Education for Inclusion Using Virtual Worlds: An Experience Using OpenSim

Education for Inclusion Using Virtual Worlds: An Experience Using OpenSim

Juan Mateu (Universidad Autónoma de Madrid, Spain), María José Lasala (IES Ernest Lluch, Spain) and Xavier Alamán (Universidad Autónoma de Madrid, Spain)
DOI: 10.4018/978-1-4666-2530-3.ch006
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Abstract

In this chapter, the authors present an introduction to the use of virtual worlds in education, an analysis of the stronger and weaker points that such environments offer for high school education, and an experience on applying such technologies for the inclusion at a concrete high school in Cunit (Spain). In this high school, there is a need for teaching immigrant children the Catalan language when they arrive, in order to allow them to continue their studies integrated with the rest of the students. The chapter describes an experience on using virtual worlds for achieving such goal, based on the open software platform called “OpenSim.”
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Ict And Education: E-Learning And Beyond

E-learning is a distance education model that uses Information and Communication Technologies (ICT) in the teaching-learning process. E-learning provides new tools for communication such as chat, forums, email and other forms of teacher-student interaction and student-student interaction. The interactions between students and teachers can be synchronous, for example when participating in a chat room, or asynchronous, for example when sending a question by email.

Learning management systems (LMS) are one of the main tools used in e-learning. Moodle probably is the most used LMS, being very easy to install and use. It includes tools such as chat, forums and efficient management of students and their grades; teachers can even give specific feedback on student activities. There are also other platforms such as the Sakai project or Dokeos that are used in various areas of education. The majority of schools base the decision of what learning platform to use on the availability of software licenses. Open software plays an important role in this area.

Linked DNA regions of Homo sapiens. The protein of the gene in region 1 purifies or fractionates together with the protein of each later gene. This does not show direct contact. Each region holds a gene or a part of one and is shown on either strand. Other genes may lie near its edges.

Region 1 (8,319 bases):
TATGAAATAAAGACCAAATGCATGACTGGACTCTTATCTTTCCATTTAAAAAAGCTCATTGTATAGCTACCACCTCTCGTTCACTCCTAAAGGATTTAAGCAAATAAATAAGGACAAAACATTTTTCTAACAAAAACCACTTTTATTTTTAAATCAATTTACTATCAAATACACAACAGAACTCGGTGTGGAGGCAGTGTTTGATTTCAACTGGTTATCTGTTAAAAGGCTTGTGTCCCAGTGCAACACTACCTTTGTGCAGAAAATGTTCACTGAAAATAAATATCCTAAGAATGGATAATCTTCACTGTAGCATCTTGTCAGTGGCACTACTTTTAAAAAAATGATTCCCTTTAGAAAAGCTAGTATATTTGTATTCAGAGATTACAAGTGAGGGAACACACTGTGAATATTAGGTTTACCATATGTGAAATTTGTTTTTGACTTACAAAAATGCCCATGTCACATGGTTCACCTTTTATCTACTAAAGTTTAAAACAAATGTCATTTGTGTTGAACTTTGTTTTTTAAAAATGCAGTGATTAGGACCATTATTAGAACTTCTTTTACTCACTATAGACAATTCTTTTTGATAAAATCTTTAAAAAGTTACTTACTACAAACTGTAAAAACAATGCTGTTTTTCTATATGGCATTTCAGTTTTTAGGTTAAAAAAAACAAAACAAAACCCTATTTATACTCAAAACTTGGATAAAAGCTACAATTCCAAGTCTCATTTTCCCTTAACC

The emergence of Web 2.0 has allowed the use of other tools and platforms for online learning in collaborative spaces. The emergence of social networks, forums, wikis, blogs and other tools can complement online learning. Web 2.0 encourages more active participation in the network, through the contribution of knowledge and experience from the active users, thus developing the so called “collective intelligence.” Users are generating content that is filtered through the “collective” to ensure a good level of accuracy. Web 2.0 users are producers and consumers of information while users of the traditional web (Web 1.0) are only consumers of information. E-learning can be complemented with some of these Web 2.0 applications such as Youtube, Wikipedia, Slideshare, Flickr and others, thus enriching the teaching-learning process.

Following the evolution of the educational methods, there is a variant of e-learning called b-learning (blended learning) which aims to combine classroom teaching (face-to-face) with virtual learning. Blended learning can help to address some issues within e-learning, such as the lack of physical student-teacher interaction, the student’s low capability for independent learning, and the lack of student’s competence in the use of ICT.

Both e-learning and blended learning are educational models which aim to develop some important skills: knowing how to find relevant information on the web; team-working; and decision making based on diverse information.

Another variant of e-learning is m-learning (mobile learning) in which learning takes place using mobile devices such as smartphones, tablets, i-pods or any device that has wireless connectivity. M-learning is growing quickly because most students have mobile devices and use them frequently. An example of m-learning is a student traveling on the train on the way to college while she is connected to the virtual campus of the university, reading notes or sending an e-mail to a professor.

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